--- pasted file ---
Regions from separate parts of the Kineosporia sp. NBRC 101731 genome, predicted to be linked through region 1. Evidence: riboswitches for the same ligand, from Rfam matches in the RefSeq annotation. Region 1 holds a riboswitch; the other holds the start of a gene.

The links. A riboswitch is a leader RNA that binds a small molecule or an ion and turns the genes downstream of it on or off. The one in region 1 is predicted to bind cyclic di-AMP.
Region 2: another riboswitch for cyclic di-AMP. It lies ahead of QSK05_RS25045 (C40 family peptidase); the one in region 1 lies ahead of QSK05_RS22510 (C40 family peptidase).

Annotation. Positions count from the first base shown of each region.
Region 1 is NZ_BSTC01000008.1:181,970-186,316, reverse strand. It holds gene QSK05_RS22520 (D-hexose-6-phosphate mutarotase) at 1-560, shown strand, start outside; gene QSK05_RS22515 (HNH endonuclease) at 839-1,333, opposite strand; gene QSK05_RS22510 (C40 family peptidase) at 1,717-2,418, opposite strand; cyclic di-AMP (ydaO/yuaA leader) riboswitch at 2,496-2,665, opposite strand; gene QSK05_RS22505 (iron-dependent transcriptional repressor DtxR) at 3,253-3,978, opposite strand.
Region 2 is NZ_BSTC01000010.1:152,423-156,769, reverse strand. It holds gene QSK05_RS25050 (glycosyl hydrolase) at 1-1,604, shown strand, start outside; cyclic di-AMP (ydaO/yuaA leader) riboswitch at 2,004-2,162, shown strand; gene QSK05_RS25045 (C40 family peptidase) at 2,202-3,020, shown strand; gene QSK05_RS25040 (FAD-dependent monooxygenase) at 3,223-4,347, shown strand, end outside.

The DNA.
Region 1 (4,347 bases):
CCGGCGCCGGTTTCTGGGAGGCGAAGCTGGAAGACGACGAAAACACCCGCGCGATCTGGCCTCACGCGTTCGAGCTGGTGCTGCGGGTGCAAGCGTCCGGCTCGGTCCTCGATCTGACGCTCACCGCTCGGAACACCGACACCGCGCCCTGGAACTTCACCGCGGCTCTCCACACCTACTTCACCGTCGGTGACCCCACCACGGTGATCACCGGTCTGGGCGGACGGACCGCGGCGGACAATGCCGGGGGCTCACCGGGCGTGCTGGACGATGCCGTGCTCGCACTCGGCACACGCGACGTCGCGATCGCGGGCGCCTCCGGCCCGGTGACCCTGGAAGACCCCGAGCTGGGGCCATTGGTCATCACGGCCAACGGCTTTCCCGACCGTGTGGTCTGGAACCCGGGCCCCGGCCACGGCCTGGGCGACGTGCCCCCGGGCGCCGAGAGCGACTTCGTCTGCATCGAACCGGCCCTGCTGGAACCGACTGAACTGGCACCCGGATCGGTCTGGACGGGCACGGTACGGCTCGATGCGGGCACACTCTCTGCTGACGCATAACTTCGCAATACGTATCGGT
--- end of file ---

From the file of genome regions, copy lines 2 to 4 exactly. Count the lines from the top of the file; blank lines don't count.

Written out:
The links. A riboswitch is a leader RNA that binds a small molecule or an ion and turns the genes downstream of it on or off. The one in region 1 is predicted to bind cyclic di-AMP.
Region 2: another riboswitch for cyclic di-AMP. It lies ahead of QSK05_RS25045 (C40 family peptidase); the one in region 1 lies ahead of QSK05_RS22510 (C40 family peptidase).

Annotation. Positions count from the first base shown of each region.